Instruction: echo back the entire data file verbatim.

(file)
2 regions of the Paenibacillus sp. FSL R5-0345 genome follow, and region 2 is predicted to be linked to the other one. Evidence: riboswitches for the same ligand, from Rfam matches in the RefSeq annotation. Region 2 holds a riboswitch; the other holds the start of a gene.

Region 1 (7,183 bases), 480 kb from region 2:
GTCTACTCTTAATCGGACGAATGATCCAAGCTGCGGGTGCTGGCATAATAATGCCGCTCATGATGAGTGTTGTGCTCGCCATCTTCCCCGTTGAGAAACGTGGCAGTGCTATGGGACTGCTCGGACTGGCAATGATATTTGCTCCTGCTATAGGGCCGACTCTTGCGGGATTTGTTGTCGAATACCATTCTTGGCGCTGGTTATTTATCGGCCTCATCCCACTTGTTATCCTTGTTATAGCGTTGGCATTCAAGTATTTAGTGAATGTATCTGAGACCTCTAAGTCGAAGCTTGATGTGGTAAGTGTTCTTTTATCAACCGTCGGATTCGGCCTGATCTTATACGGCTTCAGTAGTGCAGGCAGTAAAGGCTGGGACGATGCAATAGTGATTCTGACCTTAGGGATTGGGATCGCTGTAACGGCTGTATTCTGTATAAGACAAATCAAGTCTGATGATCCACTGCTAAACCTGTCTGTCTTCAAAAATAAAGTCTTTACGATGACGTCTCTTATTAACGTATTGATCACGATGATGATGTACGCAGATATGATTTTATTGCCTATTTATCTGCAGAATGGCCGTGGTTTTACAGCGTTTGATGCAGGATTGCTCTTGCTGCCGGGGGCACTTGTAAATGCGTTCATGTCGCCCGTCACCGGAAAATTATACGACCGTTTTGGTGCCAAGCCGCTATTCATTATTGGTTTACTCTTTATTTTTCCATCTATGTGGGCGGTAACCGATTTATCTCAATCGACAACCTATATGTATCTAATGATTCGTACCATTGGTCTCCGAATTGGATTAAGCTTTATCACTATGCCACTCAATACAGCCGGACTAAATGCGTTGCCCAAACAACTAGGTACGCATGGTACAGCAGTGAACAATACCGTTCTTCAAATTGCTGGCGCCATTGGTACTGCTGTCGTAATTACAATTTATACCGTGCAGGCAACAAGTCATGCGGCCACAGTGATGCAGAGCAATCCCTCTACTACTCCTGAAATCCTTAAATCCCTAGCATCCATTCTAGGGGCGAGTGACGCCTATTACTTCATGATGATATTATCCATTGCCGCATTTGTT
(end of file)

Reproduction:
2 regions of the Paenibacillus sp. FSL R5-0345 genome follow, and region 2 is predicted to be linked to the other one. Evidence: riboswitches for the same ligand, from Rfam matches in the RefSeq annotation. Region 2 holds a riboswitch; the other holds the start of a gene.

Region 1 (7,183 bases), 480 kb from region 2:
GTCTACTCTTAATCGGACGAATGATCCAAGCTGCGGGTGCTGGCATAATAATGCCGCTCATGATGAGTGTTGTGCTCGCCATCTTCCCCGTTGAGAAACGTGGCAGTGCTATGGGACTGCTCGGACTGGCAATGATATTTGCTCCTGCTATAGGGCCGACTCTTGCGGGATTTGTTGTCGAATACCATTCTTGGCGCTGGTTATTTATCGGCCTCATCCCACTTGTTATCCTTGTTATAGCGTTGGCATTCAAGTATTTAGTGAATGTATCTGAGACCTCTAAGTCGAAGCTTGATGTGGTAAGTGTTCTTTTATCAACCGTCGGATTCGGCCTGATCTTATACGGCTTCAGTAGTGCAGGCAGTAAAGGCTGGGACGATGCAATAGTGATTCTGACCTTAGGGATTGGGATCGCTGTAACGGCTGTATTCTGTATAAGACAAATCAAGTCTGATGATCCACTGCTAAACCTGTCTGTCTTCAAAAATAAAGTCTTTACGATGACGTCTCTTATTAACGTATTGATCACGATGATGATGTACGCAGATATGATTTTATTGCCTATTTATCTGCAGAATGGCCGTGGTTTTACAGCGTTTGATGCAGGATTGCTCTTGCTGCCGGGGGCACTTGTAAATGCGTTCATGTCGCCCGTCACCGGAAAATTATACGACCGTTTTGGTGCCAAGCCGCTATTCATTATTGGTTTACTCTTTATTTTTCCATCTATGTGGGCGGTAACCGATTTATCTCAATCGACAACCTATATGTATCTAATGATTCGTACCATTGGTCTCCGAATTGGATTAAGCTTTATCACTATGCCACTCAATACAGCCGGACTAAATGCGTTGCCCAAACAACTAGGTACGCATGGTACAGCAGTGAACAATACCGTTCTTCAAATTGCTGGCGCCATTGGTACTGCTGTCGTAATTACAATTTATACCGTGCAGGCAACAAGTCATGCGGCCACAGTGATGCAGAGCAATCCCTCTACTACTCCTGAAATCCTTAAATCCCTAGCATCCATTCTAGGGGCGAGTGACGCCTATTACTTCATGATGATATTATCCATTGCCGCATTTGTT